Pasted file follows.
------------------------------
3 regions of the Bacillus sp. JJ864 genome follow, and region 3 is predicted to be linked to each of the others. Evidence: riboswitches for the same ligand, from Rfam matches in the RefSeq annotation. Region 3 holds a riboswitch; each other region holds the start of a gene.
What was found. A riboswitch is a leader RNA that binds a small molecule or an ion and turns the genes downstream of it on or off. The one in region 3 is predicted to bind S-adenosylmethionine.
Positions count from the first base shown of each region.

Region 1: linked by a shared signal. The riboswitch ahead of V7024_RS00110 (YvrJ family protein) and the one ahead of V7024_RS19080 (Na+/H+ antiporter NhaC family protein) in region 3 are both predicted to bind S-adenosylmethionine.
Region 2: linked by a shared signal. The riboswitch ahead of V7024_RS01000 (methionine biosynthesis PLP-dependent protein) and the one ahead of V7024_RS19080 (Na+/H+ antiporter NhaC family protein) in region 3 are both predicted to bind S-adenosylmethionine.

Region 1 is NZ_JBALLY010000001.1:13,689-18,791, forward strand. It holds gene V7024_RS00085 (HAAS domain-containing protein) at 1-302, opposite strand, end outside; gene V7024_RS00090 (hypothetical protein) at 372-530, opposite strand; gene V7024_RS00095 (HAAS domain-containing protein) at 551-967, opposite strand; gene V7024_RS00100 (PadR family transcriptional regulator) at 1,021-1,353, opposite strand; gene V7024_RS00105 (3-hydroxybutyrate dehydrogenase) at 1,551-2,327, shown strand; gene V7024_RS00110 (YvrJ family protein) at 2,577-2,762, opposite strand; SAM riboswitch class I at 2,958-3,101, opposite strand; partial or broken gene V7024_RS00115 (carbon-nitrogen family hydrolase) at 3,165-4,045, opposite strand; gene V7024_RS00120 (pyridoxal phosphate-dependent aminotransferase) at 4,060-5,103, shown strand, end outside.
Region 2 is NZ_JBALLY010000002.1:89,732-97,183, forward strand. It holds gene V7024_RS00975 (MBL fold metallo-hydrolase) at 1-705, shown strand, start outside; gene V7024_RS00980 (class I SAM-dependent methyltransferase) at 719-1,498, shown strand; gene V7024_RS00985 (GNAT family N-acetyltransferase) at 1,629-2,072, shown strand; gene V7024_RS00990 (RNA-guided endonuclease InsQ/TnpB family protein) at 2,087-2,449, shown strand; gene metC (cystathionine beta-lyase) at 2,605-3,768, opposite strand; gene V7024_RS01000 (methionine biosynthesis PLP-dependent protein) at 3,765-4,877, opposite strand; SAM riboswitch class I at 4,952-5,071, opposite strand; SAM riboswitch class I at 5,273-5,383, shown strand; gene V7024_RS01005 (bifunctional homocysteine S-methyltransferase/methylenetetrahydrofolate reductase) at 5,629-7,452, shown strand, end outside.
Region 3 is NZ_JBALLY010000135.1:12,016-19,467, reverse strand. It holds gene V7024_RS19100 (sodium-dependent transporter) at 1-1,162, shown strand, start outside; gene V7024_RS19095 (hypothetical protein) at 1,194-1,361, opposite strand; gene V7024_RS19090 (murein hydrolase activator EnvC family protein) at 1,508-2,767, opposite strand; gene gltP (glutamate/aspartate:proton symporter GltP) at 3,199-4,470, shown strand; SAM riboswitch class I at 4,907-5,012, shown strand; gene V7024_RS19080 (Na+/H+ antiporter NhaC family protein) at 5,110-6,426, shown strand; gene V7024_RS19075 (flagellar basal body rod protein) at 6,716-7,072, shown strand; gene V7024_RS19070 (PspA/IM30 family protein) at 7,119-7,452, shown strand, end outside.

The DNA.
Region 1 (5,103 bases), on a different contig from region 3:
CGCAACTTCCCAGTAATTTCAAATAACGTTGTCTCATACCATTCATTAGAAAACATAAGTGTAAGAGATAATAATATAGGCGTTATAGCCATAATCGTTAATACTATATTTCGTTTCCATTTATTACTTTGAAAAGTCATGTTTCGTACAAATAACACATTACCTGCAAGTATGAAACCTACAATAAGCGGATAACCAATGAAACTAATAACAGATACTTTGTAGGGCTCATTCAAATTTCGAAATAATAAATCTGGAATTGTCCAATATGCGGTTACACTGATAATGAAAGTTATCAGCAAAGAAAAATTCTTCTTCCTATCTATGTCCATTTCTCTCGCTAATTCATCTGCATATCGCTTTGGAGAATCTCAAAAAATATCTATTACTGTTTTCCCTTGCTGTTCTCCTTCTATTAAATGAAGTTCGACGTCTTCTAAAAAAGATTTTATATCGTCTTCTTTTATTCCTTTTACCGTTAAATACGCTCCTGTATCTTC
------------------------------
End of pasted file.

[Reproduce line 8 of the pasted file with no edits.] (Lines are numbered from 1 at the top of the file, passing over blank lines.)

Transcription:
Region 3 is NZ_JBALLY010000135.1:12,016-19,467, reverse strand. It holds gene V7024_RS19100 (sodium-dependent transporter) at 1-1,162, shown strand, start outside; gene V7024_RS19095 (hypothetical protein) at 1,194-1,361, opposite strand; gene V7024_RS19090 (murein hydrolase activator EnvC family protein) at 1,508-2,767, opposite strand; gene gltP (glutamate/aspartate:proton symporter GltP) at 3,199-4,470, shown strand; SAM riboswitch class I at 4,907-5,012, shown strand; gene V7024_RS19080 (Na+/H+ antiporter NhaC family protein) at 5,110-6,426, shown strand; gene V7024_RS19075 (flagellar basal body rod protein) at 6,716-7,072, shown strand; gene V7024_RS19070 (PspA/IM30 family protein) at 7,119-7,452, shown strand, end outside.